AM made a great point yesterday about this; because your subconscious may have a delayed reaction in how much stress you are putting on your already stressed mind throughout the day, it’s important to practice your coping mechanisms even when you are “fine”, like coloring or mindfulness, in order to try to combat that swift shift in your mood in the evenings. Hmmmm; now why didn’t I think of that? Well the obvious answer is that she’s been educated to recognize these things, but even without depression robbing me at times of my ability to reason, how important is it to just “check in” with yourself throughout the day? Am I doing too much? Should I lay the kids down for 10 minutes so I can breathe a little? Have I eaten?

These are all very good questions to ask yourself periodically throughout the day, even if you aren’t plagued with depression.  I faintly recall this conversation between us seeming very familiar.  I’m sure there are many things AM has had to repeat to me about how I can can cope with life with depression, but she never judges me for forgetting something I learned or shuns me for occasionally failing to resist falling into depression’s traps.  Therapy is always my safe place and a reminder that no one is perfect, and that’s OK.

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mindfulness survival kit, made from my post-therapy inspiration

After talking for over 40 minutes about other topics of concern ( allowing myself to grieve the death of my grandparents, writing them letters, and planting them something in the garden to pay homage to their love for nature) , we finally got to the most important aspect of the hour long session; goals for the week.  Goals are great and making plans are always a step in the right direction, but as the saying goes “when you make plans, God laughs at them”, the same can be said about how depression affects you meeting those goals.  I always get excited about the opportunity to do things that are going to enhance my life and hopefully have a positive impact on my recovery, but when it comes to actually making the fist step to carrying out the task, the struggle becomes really real.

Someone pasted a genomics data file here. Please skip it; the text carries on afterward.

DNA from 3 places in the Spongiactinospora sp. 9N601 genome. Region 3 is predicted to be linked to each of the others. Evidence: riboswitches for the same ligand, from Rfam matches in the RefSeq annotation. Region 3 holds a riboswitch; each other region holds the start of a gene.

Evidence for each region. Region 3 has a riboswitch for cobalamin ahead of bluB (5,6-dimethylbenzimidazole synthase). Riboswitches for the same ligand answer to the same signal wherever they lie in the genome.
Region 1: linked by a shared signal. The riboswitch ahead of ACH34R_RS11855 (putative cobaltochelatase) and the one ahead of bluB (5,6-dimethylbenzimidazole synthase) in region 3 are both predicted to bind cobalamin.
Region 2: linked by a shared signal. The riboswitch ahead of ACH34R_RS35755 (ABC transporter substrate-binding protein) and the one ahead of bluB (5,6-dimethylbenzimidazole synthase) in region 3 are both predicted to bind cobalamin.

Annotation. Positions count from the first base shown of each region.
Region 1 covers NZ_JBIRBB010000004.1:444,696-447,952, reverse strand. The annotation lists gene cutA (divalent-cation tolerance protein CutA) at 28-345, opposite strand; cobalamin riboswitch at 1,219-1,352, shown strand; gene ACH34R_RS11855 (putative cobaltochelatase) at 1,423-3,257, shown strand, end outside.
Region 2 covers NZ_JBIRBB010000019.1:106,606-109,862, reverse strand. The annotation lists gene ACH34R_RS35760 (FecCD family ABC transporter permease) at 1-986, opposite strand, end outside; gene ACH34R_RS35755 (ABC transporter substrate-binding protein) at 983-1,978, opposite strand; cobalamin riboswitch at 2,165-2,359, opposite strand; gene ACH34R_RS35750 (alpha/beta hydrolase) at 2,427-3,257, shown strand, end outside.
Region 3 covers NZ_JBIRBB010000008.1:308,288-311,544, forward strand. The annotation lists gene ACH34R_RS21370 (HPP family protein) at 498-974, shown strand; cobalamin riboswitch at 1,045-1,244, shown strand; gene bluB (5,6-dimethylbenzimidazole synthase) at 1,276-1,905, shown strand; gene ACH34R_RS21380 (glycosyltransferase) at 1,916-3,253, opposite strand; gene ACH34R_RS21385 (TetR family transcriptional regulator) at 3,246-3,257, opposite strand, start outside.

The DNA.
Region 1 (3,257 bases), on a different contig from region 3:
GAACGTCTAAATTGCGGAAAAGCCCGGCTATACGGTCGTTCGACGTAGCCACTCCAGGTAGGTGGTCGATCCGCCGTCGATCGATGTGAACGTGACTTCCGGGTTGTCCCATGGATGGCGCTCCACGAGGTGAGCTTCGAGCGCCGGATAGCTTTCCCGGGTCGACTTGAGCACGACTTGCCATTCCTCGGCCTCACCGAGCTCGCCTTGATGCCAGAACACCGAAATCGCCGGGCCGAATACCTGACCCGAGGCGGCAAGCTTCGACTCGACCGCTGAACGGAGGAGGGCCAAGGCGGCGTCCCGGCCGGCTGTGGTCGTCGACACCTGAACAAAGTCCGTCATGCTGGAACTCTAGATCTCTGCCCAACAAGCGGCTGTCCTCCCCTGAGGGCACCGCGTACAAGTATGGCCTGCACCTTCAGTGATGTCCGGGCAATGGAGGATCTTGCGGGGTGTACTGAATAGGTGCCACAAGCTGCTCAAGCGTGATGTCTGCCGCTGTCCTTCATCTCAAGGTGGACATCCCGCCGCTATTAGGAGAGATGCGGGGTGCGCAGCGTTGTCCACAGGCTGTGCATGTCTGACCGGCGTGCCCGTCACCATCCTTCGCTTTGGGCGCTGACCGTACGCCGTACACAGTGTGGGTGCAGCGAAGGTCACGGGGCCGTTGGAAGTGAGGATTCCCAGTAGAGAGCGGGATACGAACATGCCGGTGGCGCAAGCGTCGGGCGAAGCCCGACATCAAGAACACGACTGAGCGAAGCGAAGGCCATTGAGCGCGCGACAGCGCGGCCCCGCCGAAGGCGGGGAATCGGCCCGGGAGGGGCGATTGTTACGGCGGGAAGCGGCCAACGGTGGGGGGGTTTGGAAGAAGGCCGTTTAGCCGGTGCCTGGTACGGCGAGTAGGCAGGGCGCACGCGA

Today I woke up and had  every intention of taking my girls outside, specifically to this cute little 35 acre garden and nursery in a nearby town, but as usual, the unshakable exhaustion that hovers over me like a cloud on a daily basis, coupled with the added exhaustion from attempting to be “normal mom”, put me in that predicament of struggle.  The thought of getting dress was daunting, as much as getting the kids dressed to use the keys to drive the car to get to the place that was 30 minutes away, made me want to pass out in anguish.  This is how unforgiving depression is.  I made the effort to make a plan, but it was going to take heaven and earth  to put that plan into action.  As the kids finally laid down quietly to nap and I made a mental  attempt to try and think about even leaving the house( at this point the nursery outing was out of the question), depression almost won, until the thing that always finds the smallest bit of motivation I have left and leeches onto it until my heart melts so much that my body moves, saves the day; the all consuming love for my girls.